All those things which we use to meet the needs of our life are called resources.
A resource is any source or supply, man-made or natural, from which humans can benefit. There are many different resource classification systems. Resources can be classified based on their availability, development, basis of origin, or location. Resources are a relevant concept in a variety of fields, including economics, computing, biology, and ecology. In most fields, resources are discussed in terms of their rate of consumption, availability, and utility.
Natural resources are derived from our environment. They can be classified either by their source of origin, stage of development, or renewability. Natural resources are vital to both humans and the economy, because they contain all the materials humans need to live, and because all physical man-made resources are made from natural resources.
Classified by source of origin, natural resources are either biotic or abiotic. Biotic resources are derived from organic material, like plants and animals. This classification includes materials such as fossil fuels, which come from decayed organic matter. Resources that are non-living and non-organic are abiotic resources. This includes water, air, soil, metals, and all the minerals found in the Earth.
Natural resources are also classified by their stage of development. Actual resources are natural resources that humans have identified, measured, and are ready to utilize. Potential resources are resources that, while not yet ready to be utilized, have been identified and can be measured and used in the future. An example of a potential resource is the presence of minerals in a rock that haven’t yet been excavated.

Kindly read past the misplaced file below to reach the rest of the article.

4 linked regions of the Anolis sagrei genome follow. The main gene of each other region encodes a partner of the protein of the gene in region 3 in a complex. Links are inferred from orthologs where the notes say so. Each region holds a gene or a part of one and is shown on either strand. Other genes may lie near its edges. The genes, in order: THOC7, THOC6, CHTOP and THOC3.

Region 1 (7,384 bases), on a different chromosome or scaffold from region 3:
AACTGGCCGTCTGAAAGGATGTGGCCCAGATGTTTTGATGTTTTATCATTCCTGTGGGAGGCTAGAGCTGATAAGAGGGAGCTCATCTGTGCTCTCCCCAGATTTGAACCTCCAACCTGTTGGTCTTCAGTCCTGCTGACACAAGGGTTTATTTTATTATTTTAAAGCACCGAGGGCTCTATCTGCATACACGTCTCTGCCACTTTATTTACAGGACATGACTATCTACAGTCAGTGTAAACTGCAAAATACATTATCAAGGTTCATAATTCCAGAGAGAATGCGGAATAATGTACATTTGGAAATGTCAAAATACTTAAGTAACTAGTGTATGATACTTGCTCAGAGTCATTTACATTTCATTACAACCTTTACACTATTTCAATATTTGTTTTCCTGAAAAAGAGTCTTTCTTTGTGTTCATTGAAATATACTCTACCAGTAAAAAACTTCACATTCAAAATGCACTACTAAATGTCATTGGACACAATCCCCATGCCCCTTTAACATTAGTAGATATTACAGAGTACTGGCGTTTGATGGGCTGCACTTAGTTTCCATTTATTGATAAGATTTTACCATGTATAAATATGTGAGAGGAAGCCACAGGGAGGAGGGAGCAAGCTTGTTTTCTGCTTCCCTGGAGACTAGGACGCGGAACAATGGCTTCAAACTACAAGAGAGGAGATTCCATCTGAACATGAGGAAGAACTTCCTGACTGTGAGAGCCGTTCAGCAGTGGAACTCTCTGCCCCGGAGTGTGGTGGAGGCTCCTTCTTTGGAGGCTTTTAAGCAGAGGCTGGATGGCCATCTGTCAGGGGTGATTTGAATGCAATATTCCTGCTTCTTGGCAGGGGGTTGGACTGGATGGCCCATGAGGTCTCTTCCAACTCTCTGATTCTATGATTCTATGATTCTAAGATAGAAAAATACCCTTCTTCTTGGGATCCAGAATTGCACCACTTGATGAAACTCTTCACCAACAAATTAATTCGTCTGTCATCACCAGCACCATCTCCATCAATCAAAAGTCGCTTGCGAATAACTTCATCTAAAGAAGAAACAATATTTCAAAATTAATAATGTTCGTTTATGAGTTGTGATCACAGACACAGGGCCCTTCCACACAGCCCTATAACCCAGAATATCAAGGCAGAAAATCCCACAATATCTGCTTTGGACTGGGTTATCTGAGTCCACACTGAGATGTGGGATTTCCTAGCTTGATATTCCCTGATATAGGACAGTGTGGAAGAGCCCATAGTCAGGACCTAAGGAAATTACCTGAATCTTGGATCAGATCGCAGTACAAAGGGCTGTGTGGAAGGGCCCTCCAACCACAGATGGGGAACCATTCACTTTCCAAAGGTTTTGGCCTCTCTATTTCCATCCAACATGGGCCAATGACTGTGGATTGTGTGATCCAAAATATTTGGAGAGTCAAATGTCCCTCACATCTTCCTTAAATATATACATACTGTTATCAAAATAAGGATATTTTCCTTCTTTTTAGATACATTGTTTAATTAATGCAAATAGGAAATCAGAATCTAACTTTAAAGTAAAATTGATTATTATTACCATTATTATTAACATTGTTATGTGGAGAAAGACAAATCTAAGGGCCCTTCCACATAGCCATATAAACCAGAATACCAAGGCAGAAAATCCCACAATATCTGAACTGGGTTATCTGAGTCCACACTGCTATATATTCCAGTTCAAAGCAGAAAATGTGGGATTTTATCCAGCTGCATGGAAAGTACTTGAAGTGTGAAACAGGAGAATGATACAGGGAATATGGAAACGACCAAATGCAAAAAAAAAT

A third classification for natural resources is based off of their renewability. Minerals and fossil fuels are classified as nonrenewable because the rate at which they form is slower than the rate at which humans utilize them. Renewable resources are able to be replenished, and are frequently available. Examples of renewable resources are sunlight and wind.
Most discussions surrounding natural resources center around the concepts of sustainability and conservation. This is because natural resources are both central to many world economies, and limited in quantity. Many governments have put policies and laws into place in an effort to manage the rate at which natural resources are used.
Human resources and capital resources are other commonly recognized resource types. Human resources are the people who provide work, or labor, in any given field. Human resources are also sometimes referred to as human capital. Capital resources are man-made products that can be used in the production or transport of other goods. Common capital resources are ships, roads, trains, buildings, and machinery.
Resources can also generally be classified based on ownership and availability. Individual resources, natural or otherwise, are owned by one individual. This can include land, houses, cars, and food. By contrast, community resources are resources that any member of a community can use. These include public parks, commons, playgrounds, libraries, and public roads and sidewalks. National resources are resources owned and used by the government, including the nation’s land, roads, railroads, canals, water, forests, wildlife, and minerals.